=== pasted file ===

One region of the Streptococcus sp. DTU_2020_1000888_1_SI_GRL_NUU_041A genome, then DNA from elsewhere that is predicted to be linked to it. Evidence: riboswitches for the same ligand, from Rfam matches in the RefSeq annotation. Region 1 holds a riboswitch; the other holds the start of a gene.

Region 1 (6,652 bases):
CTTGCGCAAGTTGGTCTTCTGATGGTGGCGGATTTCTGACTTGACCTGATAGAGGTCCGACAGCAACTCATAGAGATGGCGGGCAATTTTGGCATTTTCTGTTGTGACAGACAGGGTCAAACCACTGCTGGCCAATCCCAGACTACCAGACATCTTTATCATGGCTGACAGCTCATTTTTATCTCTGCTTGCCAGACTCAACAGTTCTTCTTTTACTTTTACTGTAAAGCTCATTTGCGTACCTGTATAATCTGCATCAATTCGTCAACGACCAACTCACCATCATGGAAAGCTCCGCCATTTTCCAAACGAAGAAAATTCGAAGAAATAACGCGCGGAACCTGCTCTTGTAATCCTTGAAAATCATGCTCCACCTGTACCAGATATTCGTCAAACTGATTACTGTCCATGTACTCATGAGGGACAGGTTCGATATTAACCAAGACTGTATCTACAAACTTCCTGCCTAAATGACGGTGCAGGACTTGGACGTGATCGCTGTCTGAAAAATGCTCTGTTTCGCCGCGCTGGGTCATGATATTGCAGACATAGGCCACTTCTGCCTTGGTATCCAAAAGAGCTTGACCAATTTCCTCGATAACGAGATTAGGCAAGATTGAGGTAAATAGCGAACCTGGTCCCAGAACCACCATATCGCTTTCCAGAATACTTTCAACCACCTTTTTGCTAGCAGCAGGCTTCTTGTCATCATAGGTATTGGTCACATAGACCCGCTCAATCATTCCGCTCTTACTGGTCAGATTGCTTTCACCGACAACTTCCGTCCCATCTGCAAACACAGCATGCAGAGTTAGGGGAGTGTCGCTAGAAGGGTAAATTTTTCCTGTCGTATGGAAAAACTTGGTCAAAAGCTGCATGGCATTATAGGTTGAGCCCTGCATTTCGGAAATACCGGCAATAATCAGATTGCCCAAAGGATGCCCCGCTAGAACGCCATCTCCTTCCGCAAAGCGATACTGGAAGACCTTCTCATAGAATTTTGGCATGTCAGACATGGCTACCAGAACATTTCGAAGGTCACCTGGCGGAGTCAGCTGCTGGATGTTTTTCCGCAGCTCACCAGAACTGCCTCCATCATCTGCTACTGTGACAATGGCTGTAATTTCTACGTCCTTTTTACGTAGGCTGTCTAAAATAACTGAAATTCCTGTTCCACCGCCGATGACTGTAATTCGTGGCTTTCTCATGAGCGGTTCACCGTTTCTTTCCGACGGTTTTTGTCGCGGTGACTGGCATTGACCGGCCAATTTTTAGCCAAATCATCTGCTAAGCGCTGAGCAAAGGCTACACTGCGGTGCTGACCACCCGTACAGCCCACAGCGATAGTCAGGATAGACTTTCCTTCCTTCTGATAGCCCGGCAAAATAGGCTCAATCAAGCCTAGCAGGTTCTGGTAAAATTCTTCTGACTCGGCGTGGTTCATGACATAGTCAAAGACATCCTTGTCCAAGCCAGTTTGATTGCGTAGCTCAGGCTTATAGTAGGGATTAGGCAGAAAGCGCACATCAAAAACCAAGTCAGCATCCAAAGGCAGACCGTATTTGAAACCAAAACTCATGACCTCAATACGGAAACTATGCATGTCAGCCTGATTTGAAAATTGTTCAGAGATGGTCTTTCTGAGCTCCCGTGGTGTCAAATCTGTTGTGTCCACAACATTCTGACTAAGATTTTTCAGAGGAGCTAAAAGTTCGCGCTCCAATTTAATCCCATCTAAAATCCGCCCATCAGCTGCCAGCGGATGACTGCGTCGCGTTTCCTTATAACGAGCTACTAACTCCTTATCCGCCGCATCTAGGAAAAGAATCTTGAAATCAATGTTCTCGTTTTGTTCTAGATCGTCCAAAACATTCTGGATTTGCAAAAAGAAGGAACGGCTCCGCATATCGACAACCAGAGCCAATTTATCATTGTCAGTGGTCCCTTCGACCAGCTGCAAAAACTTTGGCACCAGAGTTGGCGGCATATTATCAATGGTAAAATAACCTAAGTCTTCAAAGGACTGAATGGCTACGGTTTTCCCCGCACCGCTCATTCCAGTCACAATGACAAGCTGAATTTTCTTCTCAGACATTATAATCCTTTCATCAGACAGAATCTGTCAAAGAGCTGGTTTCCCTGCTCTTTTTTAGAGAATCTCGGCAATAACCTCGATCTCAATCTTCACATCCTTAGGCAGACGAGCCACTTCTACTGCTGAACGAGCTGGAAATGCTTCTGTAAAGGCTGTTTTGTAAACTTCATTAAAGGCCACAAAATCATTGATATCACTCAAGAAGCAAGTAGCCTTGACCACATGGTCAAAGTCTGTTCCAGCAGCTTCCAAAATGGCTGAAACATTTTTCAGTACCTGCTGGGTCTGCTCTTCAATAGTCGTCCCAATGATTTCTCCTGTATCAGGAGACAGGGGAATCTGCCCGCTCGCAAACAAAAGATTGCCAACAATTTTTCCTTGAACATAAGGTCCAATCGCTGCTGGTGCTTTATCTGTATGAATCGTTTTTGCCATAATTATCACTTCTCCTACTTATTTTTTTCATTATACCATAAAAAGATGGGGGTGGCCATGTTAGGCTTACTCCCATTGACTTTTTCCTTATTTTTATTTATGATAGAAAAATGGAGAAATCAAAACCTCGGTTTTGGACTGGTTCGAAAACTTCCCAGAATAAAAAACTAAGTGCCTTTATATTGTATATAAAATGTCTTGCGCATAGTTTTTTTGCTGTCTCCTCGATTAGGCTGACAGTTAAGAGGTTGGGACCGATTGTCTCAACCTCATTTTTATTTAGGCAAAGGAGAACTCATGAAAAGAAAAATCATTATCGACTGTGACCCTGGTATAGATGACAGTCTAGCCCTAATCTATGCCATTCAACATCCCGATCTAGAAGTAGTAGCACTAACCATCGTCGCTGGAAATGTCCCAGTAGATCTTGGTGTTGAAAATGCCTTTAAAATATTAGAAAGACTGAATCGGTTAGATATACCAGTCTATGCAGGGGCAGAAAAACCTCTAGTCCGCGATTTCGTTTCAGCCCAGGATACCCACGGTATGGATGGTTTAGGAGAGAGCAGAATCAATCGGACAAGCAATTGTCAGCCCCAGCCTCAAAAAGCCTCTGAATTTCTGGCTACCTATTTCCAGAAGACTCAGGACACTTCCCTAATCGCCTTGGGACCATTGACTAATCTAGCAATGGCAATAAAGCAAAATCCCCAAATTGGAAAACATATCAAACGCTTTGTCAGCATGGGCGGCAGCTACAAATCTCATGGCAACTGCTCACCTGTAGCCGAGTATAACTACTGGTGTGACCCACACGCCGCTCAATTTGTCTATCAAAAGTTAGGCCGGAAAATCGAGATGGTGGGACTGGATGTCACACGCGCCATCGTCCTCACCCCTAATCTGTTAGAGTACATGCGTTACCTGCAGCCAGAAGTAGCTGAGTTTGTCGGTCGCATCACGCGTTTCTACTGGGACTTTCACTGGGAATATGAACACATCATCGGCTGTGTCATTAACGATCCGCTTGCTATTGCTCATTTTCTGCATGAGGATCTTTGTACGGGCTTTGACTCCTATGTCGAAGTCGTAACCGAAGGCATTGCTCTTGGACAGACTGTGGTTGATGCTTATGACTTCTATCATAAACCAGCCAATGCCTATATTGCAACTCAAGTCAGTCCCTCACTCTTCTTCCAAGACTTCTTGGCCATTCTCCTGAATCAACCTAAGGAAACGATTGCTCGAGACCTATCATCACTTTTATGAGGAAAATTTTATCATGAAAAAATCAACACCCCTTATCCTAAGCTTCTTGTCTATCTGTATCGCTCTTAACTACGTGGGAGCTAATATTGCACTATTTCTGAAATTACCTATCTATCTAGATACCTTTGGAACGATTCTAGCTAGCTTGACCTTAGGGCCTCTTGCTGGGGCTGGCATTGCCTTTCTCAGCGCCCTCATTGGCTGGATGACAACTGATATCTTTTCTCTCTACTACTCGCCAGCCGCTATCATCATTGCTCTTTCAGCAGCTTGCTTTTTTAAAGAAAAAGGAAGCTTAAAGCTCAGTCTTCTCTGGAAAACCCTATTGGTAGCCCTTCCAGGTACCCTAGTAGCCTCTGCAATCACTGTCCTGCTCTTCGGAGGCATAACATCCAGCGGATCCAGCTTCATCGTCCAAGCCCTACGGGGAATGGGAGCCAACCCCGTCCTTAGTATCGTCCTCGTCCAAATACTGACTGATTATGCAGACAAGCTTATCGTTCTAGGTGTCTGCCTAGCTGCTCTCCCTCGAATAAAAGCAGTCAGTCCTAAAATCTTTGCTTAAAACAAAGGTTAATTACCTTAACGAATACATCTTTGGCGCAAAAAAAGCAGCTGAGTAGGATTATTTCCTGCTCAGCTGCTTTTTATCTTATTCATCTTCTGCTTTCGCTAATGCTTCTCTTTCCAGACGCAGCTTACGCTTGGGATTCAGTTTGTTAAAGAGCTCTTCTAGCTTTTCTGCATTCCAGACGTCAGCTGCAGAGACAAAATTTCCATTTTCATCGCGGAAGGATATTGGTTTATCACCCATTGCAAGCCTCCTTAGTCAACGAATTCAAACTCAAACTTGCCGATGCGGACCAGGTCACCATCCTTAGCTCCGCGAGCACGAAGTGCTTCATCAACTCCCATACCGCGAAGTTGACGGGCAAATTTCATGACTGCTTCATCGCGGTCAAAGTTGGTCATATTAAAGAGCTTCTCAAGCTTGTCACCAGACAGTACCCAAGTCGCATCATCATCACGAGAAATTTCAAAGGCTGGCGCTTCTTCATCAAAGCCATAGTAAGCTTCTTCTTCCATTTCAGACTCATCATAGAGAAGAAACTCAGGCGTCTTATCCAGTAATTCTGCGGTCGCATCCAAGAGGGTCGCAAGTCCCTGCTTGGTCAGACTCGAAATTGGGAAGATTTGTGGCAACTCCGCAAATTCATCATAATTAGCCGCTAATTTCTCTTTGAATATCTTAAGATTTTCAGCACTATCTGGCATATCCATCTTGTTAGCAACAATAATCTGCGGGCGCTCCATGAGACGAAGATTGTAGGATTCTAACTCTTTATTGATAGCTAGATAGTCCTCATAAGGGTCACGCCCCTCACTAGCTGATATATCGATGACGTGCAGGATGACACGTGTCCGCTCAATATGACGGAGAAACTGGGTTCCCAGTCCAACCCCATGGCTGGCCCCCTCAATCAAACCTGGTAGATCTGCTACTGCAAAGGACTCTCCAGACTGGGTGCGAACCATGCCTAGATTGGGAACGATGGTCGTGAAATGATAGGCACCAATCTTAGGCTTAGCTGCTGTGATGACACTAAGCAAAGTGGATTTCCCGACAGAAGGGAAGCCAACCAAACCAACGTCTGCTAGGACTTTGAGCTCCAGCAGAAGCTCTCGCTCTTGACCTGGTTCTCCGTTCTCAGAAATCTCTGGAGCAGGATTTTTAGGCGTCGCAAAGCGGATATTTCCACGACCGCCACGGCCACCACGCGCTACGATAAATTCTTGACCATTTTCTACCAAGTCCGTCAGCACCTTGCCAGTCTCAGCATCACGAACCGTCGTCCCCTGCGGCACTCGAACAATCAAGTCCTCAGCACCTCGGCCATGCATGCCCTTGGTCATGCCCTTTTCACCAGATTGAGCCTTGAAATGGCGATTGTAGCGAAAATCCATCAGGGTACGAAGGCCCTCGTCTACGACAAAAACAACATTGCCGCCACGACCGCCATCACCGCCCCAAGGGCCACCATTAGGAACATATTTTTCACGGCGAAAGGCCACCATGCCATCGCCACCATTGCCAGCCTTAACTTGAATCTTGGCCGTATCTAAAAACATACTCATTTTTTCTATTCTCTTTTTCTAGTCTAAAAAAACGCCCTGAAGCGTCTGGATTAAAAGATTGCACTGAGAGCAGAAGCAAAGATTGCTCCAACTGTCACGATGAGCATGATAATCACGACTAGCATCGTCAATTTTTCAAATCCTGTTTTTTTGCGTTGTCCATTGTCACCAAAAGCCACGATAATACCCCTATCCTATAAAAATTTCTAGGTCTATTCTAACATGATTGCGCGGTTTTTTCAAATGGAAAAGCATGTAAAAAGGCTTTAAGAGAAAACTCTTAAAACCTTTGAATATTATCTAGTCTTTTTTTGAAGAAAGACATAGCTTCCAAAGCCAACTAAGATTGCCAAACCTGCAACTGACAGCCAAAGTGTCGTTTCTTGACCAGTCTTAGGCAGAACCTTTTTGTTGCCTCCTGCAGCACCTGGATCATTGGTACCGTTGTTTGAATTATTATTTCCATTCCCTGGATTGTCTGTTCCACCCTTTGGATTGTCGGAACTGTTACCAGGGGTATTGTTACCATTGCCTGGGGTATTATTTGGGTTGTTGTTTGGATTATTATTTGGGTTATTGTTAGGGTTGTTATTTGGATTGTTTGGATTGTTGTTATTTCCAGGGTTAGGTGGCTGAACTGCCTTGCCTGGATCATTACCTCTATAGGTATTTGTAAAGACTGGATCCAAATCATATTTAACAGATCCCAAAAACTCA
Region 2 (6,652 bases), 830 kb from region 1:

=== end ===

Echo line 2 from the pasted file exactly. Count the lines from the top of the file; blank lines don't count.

Region 1 (6,652 bases):